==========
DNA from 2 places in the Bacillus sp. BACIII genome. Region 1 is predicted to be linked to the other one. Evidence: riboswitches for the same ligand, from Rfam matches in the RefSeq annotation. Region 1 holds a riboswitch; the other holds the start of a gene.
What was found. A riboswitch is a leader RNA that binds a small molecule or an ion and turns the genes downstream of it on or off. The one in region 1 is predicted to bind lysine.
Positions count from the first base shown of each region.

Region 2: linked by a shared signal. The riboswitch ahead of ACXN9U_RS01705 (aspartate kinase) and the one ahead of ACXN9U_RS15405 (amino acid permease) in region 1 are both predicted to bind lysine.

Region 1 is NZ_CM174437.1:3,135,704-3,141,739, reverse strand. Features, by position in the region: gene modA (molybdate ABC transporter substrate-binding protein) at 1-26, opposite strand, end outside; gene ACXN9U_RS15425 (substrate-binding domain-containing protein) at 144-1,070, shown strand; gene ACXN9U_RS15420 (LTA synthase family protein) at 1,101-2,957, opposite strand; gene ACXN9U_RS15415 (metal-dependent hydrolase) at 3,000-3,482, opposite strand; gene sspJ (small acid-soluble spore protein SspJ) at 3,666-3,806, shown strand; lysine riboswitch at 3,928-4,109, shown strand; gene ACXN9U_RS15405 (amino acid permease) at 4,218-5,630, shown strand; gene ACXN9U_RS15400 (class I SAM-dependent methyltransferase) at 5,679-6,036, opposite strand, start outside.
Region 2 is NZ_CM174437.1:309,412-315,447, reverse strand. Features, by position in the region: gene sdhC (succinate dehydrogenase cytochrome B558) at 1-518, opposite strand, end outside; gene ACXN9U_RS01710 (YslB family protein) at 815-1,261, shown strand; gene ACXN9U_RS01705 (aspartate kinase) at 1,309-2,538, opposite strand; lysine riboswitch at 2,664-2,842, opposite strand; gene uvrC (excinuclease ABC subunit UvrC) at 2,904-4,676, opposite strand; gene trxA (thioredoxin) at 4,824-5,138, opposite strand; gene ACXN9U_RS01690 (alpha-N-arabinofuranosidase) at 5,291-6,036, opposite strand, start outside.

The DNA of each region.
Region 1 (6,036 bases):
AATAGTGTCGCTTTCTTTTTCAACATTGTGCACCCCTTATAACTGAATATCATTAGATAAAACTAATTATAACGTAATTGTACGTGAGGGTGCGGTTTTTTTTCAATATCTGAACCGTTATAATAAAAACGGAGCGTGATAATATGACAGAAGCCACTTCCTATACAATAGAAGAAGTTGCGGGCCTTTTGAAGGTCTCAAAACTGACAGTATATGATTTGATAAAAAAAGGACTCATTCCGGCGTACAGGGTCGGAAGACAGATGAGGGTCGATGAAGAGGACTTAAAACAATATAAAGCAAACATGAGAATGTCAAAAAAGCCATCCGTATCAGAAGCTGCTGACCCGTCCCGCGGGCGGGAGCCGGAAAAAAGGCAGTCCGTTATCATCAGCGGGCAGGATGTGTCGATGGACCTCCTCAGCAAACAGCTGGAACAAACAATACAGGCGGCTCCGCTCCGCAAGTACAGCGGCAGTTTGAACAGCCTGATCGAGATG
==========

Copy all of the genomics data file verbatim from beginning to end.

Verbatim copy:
DNA from 2 places in the Bacillus sp. BACIII genome. Region 1 is predicted to be linked to the other one. Evidence: riboswitches for the same ligand, from Rfam matches in the RefSeq annotation. Region 1 holds a riboswitch; the other holds the start of a gene.
What was found. A riboswitch is a leader RNA that binds a small molecule or an ion and turns the genes downstream of it on or off. The one in region 1 is predicted to bind lysine.
Positions count from the first base shown of each region.

Region 2: linked by a shared signal. The riboswitch ahead of ACXN9U_RS01705 (aspartate kinase) and the one ahead of ACXN9U_RS15405 (amino acid permease) in region 1 are both predicted to bind lysine.

Region 1 is NZ_CM174437.1:3,135,704-3,141,739, reverse strand. Features, by position in the region: gene modA (molybdate ABC transporter substrate-binding protein) at 1-26, opposite strand, end outside; gene ACXN9U_RS15425 (substrate-binding domain-containing protein) at 144-1,070, shown strand; gene ACXN9U_RS15420 (LTA synthase family protein) at 1,101-2,957, opposite strand; gene ACXN9U_RS15415 (metal-dependent hydrolase) at 3,000-3,482, opposite strand; gene sspJ (small acid-soluble spore protein SspJ) at 3,666-3,806, shown strand; lysine riboswitch at 3,928-4,109, shown strand; gene ACXN9U_RS15405 (amino acid permease) at 4,218-5,630, shown strand; gene ACXN9U_RS15400 (class I SAM-dependent methyltransferase) at 5,679-6,036, opposite strand, start outside.
Region 2 is NZ_CM174437.1:309,412-315,447, reverse strand. Features, by position in the region: gene sdhC (succinate dehydrogenase cytochrome B558) at 1-518, opposite strand, end outside; gene ACXN9U_RS01710 (YslB family protein) at 815-1,261, shown strand; gene ACXN9U_RS01705 (aspartate kinase) at 1,309-2,538, opposite strand; lysine riboswitch at 2,664-2,842, opposite strand; gene uvrC (excinuclease ABC subunit UvrC) at 2,904-4,676, opposite strand; gene trxA (thioredoxin) at 4,824-5,138, opposite strand; gene ACXN9U_RS01690 (alpha-N-arabinofuranosidase) at 5,291-6,036, opposite strand, start outside.

The DNA of each region.
Region 1 (6,036 bases):
AATAGTGTCGCTTTCTTTTTCAACATTGTGCACCCCTTATAACTGAATATCATTAGATAAAACTAATTATAACGTAATTGTACGTGAGGGTGCGGTTTTTTTTCAATATCTGAACCGTTATAATAAAAACGGAGCGTGATAATATGACAGAAGCCACTTCCTATACAATAGAAGAAGTTGCGGGCCTTTTGAAGGTCTCAAAACTGACAGTATATGATTTGATAAAAAAAGGACTCATTCCGGCGTACAGGGTCGGAAGACAGATGAGGGTCGATGAAGAGGACTTAAAACAATATAAAGCAAACATGAGAATGTCAAAAAAGCCATCCGTATCAGAAGCTGCTGACCCGTCCCGCGGGCGGGAGCCGGAAAAAAGGCAGTCCGTTATCATCAGCGGGCAGGATGTGTCGATGGACCTCCTCAGCAAACAGCTGGAACAAACAATACAGGCGGCTCCGCTCCGCAAGTACAGCGGCAGTTTGAACAGCCTGATCGAGATG